This four-part exhibit, co-curated by the American Jazz Museum and Chuck Haddix of UMKC Libraries and the LaBudde Special Collections, provides an in-depth look at Parker's brilliance and charisma which features groundbreaking research, album covers, sheet music, and rare audio selections. Sponsored in part by Spotlight Charlie Parker and Bird 100 Charlie Parker.
Yardbird Takes Wing
In New York Charlie made the musical breakthrough he had sought since his summer spent in the Ozarks. While jamming at Don Wall’s Chili House in Harlem, Charlie, for the first time, was able to play what he had been hearing in his head. He later recalled, “I found that by using the higher intervals of a chord as a melody line and backing them with appropriately related changes, I could play the thing I’d been hearing. I came alive.”
Jay McShann and Laurence Keyes Battle of Bands ad (1940-11-22) by The Kansas City Call archives, part of the Kansas City Public Library |American Jazz Museum
A few months after Charlie arrived in New York, he received news from Addie that his father had died. Charlie returned to Kansas City to be with Addie, who warmly welcomed him back home. Charlie freelanced around Kansas City before joining Lawrence Keyes’ Deans of Swing. On Easter Sunday 1940, the Deans of Swing battled the Jay McShann Band at the Roseland Ballroom, located at 15th and Troost. After the show, Charlie joined the McShann Band.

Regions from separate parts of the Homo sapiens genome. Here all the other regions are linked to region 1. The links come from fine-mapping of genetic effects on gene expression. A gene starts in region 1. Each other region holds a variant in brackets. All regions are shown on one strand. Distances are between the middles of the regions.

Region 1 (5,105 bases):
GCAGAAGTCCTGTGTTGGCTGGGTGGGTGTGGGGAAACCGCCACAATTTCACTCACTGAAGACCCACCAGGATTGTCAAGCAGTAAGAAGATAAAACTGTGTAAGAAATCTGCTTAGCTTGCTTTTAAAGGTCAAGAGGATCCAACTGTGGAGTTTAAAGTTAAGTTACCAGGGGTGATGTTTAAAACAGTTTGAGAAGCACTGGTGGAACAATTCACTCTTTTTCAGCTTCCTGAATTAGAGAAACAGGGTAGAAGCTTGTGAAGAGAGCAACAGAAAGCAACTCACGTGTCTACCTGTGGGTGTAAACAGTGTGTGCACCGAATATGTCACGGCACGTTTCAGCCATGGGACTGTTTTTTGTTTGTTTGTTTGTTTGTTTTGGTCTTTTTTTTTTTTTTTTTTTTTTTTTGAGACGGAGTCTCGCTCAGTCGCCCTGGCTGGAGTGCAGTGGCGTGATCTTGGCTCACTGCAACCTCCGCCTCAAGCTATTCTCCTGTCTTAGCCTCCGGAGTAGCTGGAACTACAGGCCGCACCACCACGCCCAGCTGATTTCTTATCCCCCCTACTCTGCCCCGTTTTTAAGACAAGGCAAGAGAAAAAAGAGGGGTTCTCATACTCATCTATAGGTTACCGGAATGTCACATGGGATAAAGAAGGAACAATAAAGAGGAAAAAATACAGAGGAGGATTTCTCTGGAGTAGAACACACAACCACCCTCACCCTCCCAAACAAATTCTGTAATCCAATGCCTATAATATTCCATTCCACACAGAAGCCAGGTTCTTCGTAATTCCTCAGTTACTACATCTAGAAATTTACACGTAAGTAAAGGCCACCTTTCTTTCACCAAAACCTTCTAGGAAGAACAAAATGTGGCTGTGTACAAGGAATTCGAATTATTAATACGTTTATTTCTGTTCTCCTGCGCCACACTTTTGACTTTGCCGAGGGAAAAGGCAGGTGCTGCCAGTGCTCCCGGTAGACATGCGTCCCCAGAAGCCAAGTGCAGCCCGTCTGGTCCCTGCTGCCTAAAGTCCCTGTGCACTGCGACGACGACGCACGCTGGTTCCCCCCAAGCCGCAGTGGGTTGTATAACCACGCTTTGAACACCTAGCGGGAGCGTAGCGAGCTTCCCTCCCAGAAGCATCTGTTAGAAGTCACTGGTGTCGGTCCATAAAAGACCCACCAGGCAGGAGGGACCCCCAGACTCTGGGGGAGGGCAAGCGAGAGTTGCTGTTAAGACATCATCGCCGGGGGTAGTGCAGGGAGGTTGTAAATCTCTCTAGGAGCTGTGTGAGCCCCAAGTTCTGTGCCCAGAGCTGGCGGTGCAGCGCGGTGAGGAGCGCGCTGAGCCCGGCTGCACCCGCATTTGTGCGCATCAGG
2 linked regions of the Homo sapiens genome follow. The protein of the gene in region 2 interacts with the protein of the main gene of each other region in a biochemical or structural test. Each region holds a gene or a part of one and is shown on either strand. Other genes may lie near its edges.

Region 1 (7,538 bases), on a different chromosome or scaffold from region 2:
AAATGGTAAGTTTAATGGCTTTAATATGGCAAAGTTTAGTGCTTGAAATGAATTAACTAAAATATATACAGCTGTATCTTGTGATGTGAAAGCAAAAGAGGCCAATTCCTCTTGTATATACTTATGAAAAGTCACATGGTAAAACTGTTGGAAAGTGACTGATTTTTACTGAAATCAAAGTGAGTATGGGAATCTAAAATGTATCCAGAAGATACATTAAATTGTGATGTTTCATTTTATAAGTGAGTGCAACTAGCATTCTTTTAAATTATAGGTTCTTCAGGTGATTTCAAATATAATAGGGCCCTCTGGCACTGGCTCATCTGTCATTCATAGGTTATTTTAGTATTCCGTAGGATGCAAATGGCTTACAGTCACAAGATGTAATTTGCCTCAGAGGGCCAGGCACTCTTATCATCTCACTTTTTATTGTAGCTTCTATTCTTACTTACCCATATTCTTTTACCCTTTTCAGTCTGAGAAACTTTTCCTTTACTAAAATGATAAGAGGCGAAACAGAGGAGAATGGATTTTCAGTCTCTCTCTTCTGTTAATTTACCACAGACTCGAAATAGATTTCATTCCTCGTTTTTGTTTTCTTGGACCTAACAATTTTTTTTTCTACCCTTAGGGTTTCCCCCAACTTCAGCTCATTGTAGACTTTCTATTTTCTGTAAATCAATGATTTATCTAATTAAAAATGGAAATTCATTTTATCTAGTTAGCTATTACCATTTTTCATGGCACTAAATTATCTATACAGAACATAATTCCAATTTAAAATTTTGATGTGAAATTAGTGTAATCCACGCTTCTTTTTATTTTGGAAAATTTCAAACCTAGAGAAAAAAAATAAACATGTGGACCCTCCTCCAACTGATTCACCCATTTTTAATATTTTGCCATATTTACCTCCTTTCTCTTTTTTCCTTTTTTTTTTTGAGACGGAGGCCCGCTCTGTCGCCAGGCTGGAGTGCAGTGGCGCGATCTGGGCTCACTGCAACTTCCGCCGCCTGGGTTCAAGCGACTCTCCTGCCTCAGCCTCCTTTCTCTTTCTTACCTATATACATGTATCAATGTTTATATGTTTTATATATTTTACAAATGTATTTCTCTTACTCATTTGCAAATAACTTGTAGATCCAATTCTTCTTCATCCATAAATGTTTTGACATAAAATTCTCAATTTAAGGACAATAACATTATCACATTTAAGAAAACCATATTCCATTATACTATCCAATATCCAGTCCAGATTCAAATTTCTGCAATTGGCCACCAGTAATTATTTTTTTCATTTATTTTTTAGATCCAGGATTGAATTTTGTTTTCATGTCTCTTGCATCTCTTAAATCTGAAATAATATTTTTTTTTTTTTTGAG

The McShann Band played extended engagements at the Pla-Mor Ballroom, Century Room, Fairyland Park and Tootie’s Mayfair. Charlie’s reliability and leadership pleasantly surprised McShann. Charlie led the saxophone section and helped Jay develop a book of new arrangements for the band.
The band traveled widely across the Mid-West. Charlie received his nickname during a trip with the band to Lincoln, Nebraska. On the way to Lincoln, the car Charlie was riding in ran over a chicken. Charlie insisted that the driver back up so he could retrieve the “yardbird.”
Back at the boarding house, Charlie begged the woman who ran the house to cook the bird. Band members, amused by Charlie’s enthusiasm for chicken, began referring to him as “Yardbird.”
Charlie Parker with the Jay McShann Band in Wichita, Kansas by LaBudde Special Collections, The University of Missouri-Kansas City |American Jazz Museum
During a 1940 Thanksgiving weekend engagement at the Trocadero Club in Wichita, Kansas, Fred Higginson a young jazz fan who worked at radio KFBI, recorded the band to instantaneous cut discs during two late night sessions. Charlie’s solo flights on “Body and Soul” and “Moten’s Swing” highlight his advanced techniques and ideas. On “Body and Soul”, Charlie runs in and out of key. Triplets in the second eight-bar section and triplet flourishes at the end of the bridge distinguish his solo on “Moten’s Swing”. These recordings first captured Charlie’s emerging genius
Yardbird's First Major Record
The Jay McShann's recordings for the Decca label established the band nationally. In 1938, Jay signed a contract with Decca Records, a leading label with an international distribution network. Jay put off scheduling a recording date while he built the big band and developed an original book of modern compositions. By early 1941, Jay, feeling that the band was ready, scheduled a recording session with Decca for late April.